#1
Hey, I'm currently micing up the amp in my sig with a Sannheiser E609 through an M-Audio Fast Track MKII.

I know it's not the best setup, but I feel my recordings should sound better.

Here's a quick recording of an early version of one of my songs for reference:

http://profile.ultimate-guitar.com/Scopic/music/all/play766685

The intro sounds pretty good imo, but the chord progression sounds very dirty (even though it's on the same exact amp setting as the intro) and the solo sounds like a whining baby.

I know a solid state modeling amp won't be the best for recording, but it should still sound better than that right?

I'm using Reaper and I'm very new at it, what could I tweak for a fatter lead tone and cleaner sounding chords?

Thanks and sorry if there's a thread for this already.
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#2
Well without even listening to the track, here's my suggestion. You need to change your settings! Don't record the whole song with one sound, don't be afraid to change it up, especially if one part is a guitar solo and another is a clean chord strumming part.

Also, double track your rhythm guitars, they come out much fuller that way. At least that's what I hear around these parts.
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#3
Have you used any post processing?

Use a compressor and an EQ ALWAYS! Just check out some of the presets REAPER has on the reacomp and reEQ plugins. It'll be WAY better.
#4
Just try some different things. For rhythms,some people track a really distorted track, then layer a nice clean track over it for clarity. You could try a bass-heavy track layered with a track heavy in high-end. Definitely make sure there is no dirt at all if your recording a clean part. And record the solos and different parts separately, so you get the sounds you want. You can piece em together in Audacity, or whatever your using.
#5
mic placement will be everything.. having a good sound out of the amp will help too obviously. but placement, more than anything, will decide how good or bad your tone will sound.
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#6
Thanks for the replies. I suppose it's really a matter of trial and error.

I'll keep messing around with my settings, try some overdubs, mic placement, etc.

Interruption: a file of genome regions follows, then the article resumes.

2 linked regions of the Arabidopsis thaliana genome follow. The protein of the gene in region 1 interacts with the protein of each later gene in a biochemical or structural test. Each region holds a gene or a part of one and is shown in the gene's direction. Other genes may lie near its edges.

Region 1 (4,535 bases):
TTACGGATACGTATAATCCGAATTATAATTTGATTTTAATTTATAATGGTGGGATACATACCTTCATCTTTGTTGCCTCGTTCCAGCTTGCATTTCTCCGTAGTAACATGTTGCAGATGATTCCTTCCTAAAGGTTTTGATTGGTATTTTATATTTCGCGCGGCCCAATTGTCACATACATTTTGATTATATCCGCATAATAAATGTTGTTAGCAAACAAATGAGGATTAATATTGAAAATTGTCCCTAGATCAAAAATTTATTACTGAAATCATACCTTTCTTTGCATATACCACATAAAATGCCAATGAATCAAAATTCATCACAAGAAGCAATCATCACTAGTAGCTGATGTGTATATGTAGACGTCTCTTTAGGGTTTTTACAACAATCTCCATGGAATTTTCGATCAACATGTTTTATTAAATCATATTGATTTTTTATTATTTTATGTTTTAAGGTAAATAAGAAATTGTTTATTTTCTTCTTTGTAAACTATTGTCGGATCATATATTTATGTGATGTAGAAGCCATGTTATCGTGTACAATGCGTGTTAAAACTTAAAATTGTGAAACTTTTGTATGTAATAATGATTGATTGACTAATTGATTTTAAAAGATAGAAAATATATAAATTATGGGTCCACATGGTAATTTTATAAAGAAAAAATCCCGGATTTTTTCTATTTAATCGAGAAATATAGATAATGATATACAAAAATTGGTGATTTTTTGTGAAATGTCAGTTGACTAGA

PRS SE Custom 22
Peavey Vypyr 30


"When you look into the eyes of a man grown old,
wonder about the secrets gone untold.

When you look into the eyes of a young child,
marvel at the innocence running wild."
#7
Also, eventually add a bass. You'll get that low end you'll need to make the recording more full
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#8
Quote by lockwolf
Also, eventually add a bass. You'll get that low end you'll need to make the recording more full

And for once, I'm not going to argue with you! This is a really important suggestion, especially if you're playing low-heavy music like metal etc.
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#9
Quote by Sid McCall
And for once, I'm not going to argue with you! This is a really important suggestion, especially if you're playing low-heavy music like metal etc.


Heh, finally we agree on something :p
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#10
Quote by enselmis
Have you used any post processing?

Use a compressor and an EQ ALWAYS! Just check out some of the presets REAPER has on the reacomp and reEQ plugins. It'll be WAY better.



EQ ALWAYS?

i understand that a lot of us here have pretty crappy gear and will need EQ most of the time, but the goal is to get the amp's sound on to tape (unless you hate your amp sound). you SHOULD be able to get that without too much trouble with proper mics in the right places.

any kind of processing should only be used if it's needed. capturing a good source well is loads better than capturing an average source and tweaking it into being satisfactory.

compressor? much more likely to be needed, unless you're not going for conventional sounds in your recordings.
#12
Aiming the mic to the center of one speaker will help you get a solo tone easier...correct me if i'm wrong.
#13
Quote by enselmis
Have you used any post processing?

Use a compressor and an EQ ALWAYS! Just check out some of the presets REAPER has on the reacomp and reEQ plugins. It'll be WAY better.


I very rarely compress guitars, but I like dynamics - distorted guitars especially hardly ever need compression, and when they do, it's a really light touch - you can barely even hear the difference in a mix. As for EQ, I prefer to get the sound I want at source (mic choice, placement & amp tone) rather than trying (often in vain) to sort things out later.

Quote by GisleAune
Aiming the mic to the center of one speaker will help you get a solo tone easier...correct me if i'm wrong.


The solo will cut through more, but I often find this sound too harsh. I usually have the mic between the speaker's dust cap & cone as a starting point, and I don't usually have to move it more than an inch or so either way.


As for advice - the intro tone sounds fine, but when you start playing harder in the chordy section it gets a little messy, try backing off your gain a little more & boost the master level to compensate. For the solo, you'll probably want a little less treble & a bit more bass on the amp (but not too much), and move the mic an inch or two towards the outside of the speaker from wherever you did have it. I assume because you have the 609 it's hanging over the top of the amp & against the grille? If not, put it right against the grille.
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#14
Wow, great advice. Thank you.

I'll experiment with it later and see how it turns out.
PRS SE Custom 22
Peavey Vypyr 30


"When you look into the eyes of a man grown old,
wonder about the secrets gone untold.

When you look into the eyes of a young child,
marvel at the innocence running wild."